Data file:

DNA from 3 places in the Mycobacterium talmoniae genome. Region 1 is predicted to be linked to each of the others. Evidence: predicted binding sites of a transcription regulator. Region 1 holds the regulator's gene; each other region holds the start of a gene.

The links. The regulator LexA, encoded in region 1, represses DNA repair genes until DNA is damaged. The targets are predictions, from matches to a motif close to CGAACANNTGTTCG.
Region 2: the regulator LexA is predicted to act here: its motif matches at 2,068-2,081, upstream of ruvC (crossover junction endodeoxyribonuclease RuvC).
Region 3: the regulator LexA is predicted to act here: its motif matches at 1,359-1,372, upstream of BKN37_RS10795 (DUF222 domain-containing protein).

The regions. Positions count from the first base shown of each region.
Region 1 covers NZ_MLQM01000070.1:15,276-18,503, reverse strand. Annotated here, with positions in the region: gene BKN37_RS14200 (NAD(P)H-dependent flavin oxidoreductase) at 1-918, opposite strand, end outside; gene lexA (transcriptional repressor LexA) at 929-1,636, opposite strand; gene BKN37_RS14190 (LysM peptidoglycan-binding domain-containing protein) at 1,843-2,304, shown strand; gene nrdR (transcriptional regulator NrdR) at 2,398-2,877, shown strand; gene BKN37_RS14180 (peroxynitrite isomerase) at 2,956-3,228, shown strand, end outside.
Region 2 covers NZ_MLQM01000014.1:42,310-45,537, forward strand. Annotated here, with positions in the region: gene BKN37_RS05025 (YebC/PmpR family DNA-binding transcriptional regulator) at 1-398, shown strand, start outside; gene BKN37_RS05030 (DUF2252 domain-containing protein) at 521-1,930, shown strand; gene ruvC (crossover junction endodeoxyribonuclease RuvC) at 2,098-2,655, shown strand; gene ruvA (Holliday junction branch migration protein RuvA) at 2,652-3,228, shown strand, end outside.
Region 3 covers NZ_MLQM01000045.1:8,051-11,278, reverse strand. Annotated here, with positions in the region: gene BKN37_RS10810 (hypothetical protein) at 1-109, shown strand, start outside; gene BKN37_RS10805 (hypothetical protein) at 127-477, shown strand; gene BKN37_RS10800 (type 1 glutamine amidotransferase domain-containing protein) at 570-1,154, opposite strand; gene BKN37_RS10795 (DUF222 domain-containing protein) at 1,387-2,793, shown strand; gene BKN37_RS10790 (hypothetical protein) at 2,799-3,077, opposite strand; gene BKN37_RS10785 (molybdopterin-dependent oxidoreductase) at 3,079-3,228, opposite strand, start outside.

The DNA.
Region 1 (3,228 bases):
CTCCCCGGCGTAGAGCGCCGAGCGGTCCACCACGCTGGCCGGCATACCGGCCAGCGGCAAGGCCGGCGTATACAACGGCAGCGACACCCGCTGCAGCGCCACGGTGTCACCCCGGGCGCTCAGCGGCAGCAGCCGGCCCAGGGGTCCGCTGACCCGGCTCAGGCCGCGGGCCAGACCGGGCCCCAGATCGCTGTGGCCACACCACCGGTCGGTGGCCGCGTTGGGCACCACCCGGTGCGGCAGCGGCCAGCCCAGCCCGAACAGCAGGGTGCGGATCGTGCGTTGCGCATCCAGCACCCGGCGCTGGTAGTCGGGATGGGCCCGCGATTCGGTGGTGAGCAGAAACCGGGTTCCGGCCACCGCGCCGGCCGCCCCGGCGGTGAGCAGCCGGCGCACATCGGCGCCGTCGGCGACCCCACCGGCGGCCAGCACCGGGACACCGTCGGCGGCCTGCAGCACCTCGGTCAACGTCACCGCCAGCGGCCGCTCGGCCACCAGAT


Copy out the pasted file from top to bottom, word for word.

DNA from 3 places in the Mycobacterium talmoniae genome. Region 1 is predicted to be linked to each of the others. Evidence: predicted binding sites of a transcription regulator. Region 1 holds the regulator's gene; each other region holds the start of a gene.

The links. The regulator LexA, encoded in region 1, represses DNA repair genes until DNA is damaged. The targets are predictions, from matches to a motif close to CGAACANNTGTTCG.
Region 2: the regulator LexA is predicted to act here: its motif matches at 2,068-2,081, upstream of ruvC (crossover junction endodeoxyribonuclease RuvC).
Region 3: the regulator LexA is predicted to act here: its motif matches at 1,359-1,372, upstream of BKN37_RS10795 (DUF222 domain-containing protein).

The regions. Positions count from the first base shown of each region.
Region 1 covers NZ_MLQM01000070.1:15,276-18,503, reverse strand. Annotated here, with positions in the region: gene BKN37_RS14200 (NAD(P)H-dependent flavin oxidoreductase) at 1-918, opposite strand, end outside; gene lexA (transcriptional repressor LexA) at 929-1,636, opposite strand; gene BKN37_RS14190 (LysM peptidoglycan-binding domain-containing protein) at 1,843-2,304, shown strand; gene nrdR (transcriptional regulator NrdR) at 2,398-2,877, shown strand; gene BKN37_RS14180 (peroxynitrite isomerase) at 2,956-3,228, shown strand, end outside.
Region 2 covers NZ_MLQM01000014.1:42,310-45,537, forward strand. Annotated here, with positions in the region: gene BKN37_RS05025 (YebC/PmpR family DNA-binding transcriptional regulator) at 1-398, shown strand, start outside; gene BKN37_RS05030 (DUF2252 domain-containing protein) at 521-1,930, shown strand; gene ruvC (crossover junction endodeoxyribonuclease RuvC) at 2,098-2,655, shown strand; gene ruvA (Holliday junction branch migration protein RuvA) at 2,652-3,228, shown strand, end outside.
Region 3 covers NZ_MLQM01000045.1:8,051-11,278, reverse strand. Annotated here, with positions in the region: gene BKN37_RS10810 (hypothetical protein) at 1-109, shown strand, start outside; gene BKN37_RS10805 (hypothetical protein) at 127-477, shown strand; gene BKN37_RS10800 (type 1 glutamine amidotransferase domain-containing protein) at 570-1,154, opposite strand; gene BKN37_RS10795 (DUF222 domain-containing protein) at 1,387-2,793, shown strand; gene BKN37_RS10790 (hypothetical protein) at 2,799-3,077, opposite strand; gene BKN37_RS10785 (molybdopterin-dependent oxidoreductase) at 3,079-3,228, opposite strand, start outside.

The DNA.
Region 1 (3,228 bases):
CTCCCCGGCGTAGAGCGCCGAGCGGTCCACCACGCTGGCCGGCATACCGGCCAGCGGCAAGGCCGGCGTATACAACGGCAGCGACACCCGCTGCAGCGCCACGGTGTCACCCCGGGCGCTCAGCGGCAGCAGCCGGCCCAGGGGTCCGCTGACCCGGCTCAGGCCGCGGGCCAGACCGGGCCCCAGATCGCTGTGGCCACACCACCGGTCGGTGGCCGCGTTGGGCACCACCCGGTGCGGCAGCGGCCAGCCCAGCCCGAACAGCAGGGTGCGGATCGTGCGTTGCGCATCCAGCACCCGGCGCTGGTAGTCGGGATGGGCCCGCGATTCGGTGGTGAGCAGAAACCGGGTTCCGGCCACCGCGCCGGCCGCCCCGGCGGTGAGCAGCCGGCGCACATCGGCGCCGTCGGCGACCCCACCGGCGGCCAGCACCGGGACACCGTCGGCGGCCTGCAGCACCTCGGTCAACGTCACCGCCAGCGGCCGCTCGGCCACCAGAT